The CNRP's message seemed to be this: The CPP in its various forms have been in power since 1981, and the current Prime Minister Hun Sen has been one of the longest serving Prime Ministers in the world. Yes there has been economic growth, but there is no long-term plan for the management of natural resources and land concessions. There has been rampant corruption and a huge income gap between the rich and poor, with the politically unconnected masses falling behind the political and business elite. The status quo is neither just nor sustanable, and a vote for the CNRP represents a vote for change.
A Darker Side
Finally, despite the largely peaceful nature and jovial atmosphere of the campaigning period, there existed some serious undercurrents of violence. The CPP has not only likened an opposition victory to a return to Khmer Rogue rule, but has repeatedly "warned" of a return to civil war should the people “fail to elect the proper party.” Cambodian voters no doubt remember the tumultuous aftermath of the 1993 elections in which the CPP lost to the opposition FUNCINPEC party but, rather than cede power, launched a violent coup and crackdown against protesters in 1997 which led to hundreds of deaths and disappearances. Given that the CPP has largely consolidated its control of the police and military (as well as most of the civil service) since 1997, it is safe to consider these "warnings" as not hollow rhetoric but naked threats, but to further view such threats as substantive options in the event that the CPP state-machinery once again finds itself without a democratic mandate-that is, if they do not simply rig the elections first.
Not to be completely outdone on the intimidation front, the CNRP has also hinted at the possibility of post-election upheaval in the event of irregularities. Given the CPP's monopoly on state instruments of violence, this will most likely translate into street actions such as strikes and protests by the CNRP rather than armed confrontation. Nevertheless, such declarations hardly contribute towards creating a peaceful and intimidation-free election atmosphere. Even more disconcerting is the fact the CNRP has repeatedly utilized anti-Vietnamese rhetoric in its campaign in order to capitalize on long-festing, Khmer Rogue-era anti-Vietnamese sentiment. Indeed in a nation with such a traumatic experience regarding the historical treatment of its ethnic minorities, this resurgence of xenophobia is a highly alarming phenomenon. One would expect better from a party which champions itself as a party of progress and change, and I can only hope that CNRP leaders will temper such vitrol in order to diffuse such a potentially volatile stituation.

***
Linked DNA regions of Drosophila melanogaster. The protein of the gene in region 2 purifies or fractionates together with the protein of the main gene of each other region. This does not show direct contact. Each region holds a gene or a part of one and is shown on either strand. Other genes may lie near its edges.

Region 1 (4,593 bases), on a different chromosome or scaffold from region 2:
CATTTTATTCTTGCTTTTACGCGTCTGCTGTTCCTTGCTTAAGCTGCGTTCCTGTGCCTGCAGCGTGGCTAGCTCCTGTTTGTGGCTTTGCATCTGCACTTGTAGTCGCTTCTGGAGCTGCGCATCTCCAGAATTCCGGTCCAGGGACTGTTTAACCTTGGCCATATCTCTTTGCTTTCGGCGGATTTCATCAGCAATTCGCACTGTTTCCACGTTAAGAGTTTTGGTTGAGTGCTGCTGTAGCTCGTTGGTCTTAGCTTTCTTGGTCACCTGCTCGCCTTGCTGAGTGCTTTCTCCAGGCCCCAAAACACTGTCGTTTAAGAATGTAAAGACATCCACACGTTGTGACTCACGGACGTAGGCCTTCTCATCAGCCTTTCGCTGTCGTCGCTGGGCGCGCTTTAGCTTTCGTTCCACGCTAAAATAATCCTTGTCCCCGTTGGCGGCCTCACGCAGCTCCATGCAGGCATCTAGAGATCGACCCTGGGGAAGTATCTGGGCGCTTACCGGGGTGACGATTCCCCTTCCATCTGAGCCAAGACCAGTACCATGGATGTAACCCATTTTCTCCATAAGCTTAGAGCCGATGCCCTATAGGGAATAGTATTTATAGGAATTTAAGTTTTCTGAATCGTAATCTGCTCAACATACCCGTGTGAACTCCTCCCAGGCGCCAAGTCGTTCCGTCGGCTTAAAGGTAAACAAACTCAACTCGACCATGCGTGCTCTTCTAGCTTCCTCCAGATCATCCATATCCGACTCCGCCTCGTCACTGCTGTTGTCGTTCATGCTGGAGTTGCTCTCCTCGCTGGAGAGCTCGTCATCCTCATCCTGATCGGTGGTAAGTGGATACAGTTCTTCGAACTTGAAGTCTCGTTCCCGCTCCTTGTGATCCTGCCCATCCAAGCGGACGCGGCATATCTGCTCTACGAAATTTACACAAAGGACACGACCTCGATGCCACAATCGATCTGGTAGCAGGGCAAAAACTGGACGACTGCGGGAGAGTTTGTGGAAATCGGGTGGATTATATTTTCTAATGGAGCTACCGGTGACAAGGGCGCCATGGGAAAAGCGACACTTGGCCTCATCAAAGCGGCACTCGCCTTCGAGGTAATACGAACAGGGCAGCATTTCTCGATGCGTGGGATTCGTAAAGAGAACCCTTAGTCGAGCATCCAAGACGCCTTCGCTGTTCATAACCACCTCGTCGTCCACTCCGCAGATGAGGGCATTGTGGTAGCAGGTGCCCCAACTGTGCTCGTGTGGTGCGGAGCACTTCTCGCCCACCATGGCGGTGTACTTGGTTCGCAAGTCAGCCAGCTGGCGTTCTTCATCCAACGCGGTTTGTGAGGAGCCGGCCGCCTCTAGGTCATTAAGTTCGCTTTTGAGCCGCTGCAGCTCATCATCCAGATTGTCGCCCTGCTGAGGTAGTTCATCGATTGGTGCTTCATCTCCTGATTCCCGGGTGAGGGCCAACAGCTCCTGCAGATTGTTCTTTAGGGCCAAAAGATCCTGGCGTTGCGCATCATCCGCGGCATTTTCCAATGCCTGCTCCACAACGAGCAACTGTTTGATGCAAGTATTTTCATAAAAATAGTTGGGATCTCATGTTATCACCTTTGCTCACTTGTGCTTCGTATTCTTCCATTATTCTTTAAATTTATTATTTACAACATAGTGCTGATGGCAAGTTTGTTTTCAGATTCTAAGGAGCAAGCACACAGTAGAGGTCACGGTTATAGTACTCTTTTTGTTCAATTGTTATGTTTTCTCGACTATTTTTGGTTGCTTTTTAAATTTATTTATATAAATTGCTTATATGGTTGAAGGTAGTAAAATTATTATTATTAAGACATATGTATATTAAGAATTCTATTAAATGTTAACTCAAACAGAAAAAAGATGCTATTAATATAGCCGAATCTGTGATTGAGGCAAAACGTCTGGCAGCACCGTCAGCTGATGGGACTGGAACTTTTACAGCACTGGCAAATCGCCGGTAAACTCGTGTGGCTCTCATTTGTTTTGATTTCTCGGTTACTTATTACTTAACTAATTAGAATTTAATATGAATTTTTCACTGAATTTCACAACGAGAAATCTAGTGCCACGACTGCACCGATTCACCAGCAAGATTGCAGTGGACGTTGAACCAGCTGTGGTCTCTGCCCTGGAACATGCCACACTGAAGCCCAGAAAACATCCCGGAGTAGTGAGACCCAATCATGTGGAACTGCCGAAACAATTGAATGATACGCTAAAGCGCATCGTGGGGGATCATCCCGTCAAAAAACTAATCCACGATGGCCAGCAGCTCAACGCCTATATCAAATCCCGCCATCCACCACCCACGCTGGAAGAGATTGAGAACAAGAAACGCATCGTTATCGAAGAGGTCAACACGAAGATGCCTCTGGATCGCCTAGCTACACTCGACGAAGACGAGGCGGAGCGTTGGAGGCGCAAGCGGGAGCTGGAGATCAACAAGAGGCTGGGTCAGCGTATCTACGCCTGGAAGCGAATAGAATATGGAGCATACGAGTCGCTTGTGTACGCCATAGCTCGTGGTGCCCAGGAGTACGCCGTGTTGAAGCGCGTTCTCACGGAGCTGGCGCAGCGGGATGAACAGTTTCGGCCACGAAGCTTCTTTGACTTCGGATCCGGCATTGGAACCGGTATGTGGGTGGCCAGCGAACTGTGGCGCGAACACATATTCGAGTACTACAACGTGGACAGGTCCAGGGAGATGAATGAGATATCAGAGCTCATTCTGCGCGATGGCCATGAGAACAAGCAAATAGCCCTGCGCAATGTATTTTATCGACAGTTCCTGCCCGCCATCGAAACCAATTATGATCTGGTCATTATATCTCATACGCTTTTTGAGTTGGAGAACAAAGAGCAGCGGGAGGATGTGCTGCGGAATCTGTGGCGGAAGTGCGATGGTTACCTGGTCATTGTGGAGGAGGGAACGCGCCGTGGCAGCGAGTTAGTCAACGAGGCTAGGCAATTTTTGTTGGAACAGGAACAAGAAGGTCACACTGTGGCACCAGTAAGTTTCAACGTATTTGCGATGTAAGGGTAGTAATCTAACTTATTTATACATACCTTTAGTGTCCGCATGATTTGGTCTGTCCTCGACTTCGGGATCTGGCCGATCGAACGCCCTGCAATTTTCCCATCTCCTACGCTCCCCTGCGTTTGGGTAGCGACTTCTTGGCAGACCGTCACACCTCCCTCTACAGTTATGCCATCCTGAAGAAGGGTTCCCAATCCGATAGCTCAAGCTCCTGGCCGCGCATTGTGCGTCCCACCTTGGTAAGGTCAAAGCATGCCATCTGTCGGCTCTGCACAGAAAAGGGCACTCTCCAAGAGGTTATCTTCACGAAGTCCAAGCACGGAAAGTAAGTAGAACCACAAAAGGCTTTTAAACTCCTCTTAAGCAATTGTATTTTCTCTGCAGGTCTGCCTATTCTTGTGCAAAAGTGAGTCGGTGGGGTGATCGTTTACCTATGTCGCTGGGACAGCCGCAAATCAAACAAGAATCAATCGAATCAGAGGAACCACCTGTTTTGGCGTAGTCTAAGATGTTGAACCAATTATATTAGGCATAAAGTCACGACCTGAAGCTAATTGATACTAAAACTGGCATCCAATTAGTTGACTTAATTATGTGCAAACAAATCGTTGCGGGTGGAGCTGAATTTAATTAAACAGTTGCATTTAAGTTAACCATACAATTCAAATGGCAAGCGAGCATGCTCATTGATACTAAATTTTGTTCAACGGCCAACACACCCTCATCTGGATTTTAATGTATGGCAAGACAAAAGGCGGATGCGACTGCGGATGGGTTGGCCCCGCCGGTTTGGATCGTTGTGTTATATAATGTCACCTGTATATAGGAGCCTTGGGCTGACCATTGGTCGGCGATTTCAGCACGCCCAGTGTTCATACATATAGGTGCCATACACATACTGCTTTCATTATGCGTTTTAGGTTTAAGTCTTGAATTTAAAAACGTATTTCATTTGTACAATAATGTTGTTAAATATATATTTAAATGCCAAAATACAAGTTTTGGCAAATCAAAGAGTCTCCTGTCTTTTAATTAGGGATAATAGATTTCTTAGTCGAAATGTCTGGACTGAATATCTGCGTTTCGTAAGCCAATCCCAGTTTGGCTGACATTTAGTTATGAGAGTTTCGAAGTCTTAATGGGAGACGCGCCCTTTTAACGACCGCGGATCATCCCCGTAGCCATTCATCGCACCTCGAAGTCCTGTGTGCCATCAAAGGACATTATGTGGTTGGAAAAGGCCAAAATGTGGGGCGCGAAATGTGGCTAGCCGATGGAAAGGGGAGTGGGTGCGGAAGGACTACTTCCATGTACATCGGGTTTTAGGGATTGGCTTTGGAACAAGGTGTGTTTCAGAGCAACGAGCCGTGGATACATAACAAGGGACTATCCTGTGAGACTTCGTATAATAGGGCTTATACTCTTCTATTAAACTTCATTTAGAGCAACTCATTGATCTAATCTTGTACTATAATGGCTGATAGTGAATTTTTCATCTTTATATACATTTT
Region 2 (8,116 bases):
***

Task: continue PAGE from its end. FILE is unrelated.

Status Quo, or Hope and Change?
So what to make of all of this? I once again turn to my good friend Vicheth who I believe summarized this election best:
I think since 1993, this is the first time that the national election presents two clear choices for voters: the ruling party or the opposition. From an emotional point of view, I would say this is probably the most exciting election ever. As such, the turnout ought to increase as voters will be compelled to go to vote to keep the status quo-out of fear of civil war or instability-or to change it out of hope. Sadly, once again, I think fear will dominate hope.
Which vision of Cambodia would prevail? What would be this election’s legacy and aftermath? The nation and the world would have to wait until Election Day and the days following to find out.
Disclaimer: All views articulated in this article are entirely the writer's own and are in no way reflective of any other individuals, institutions or organizations.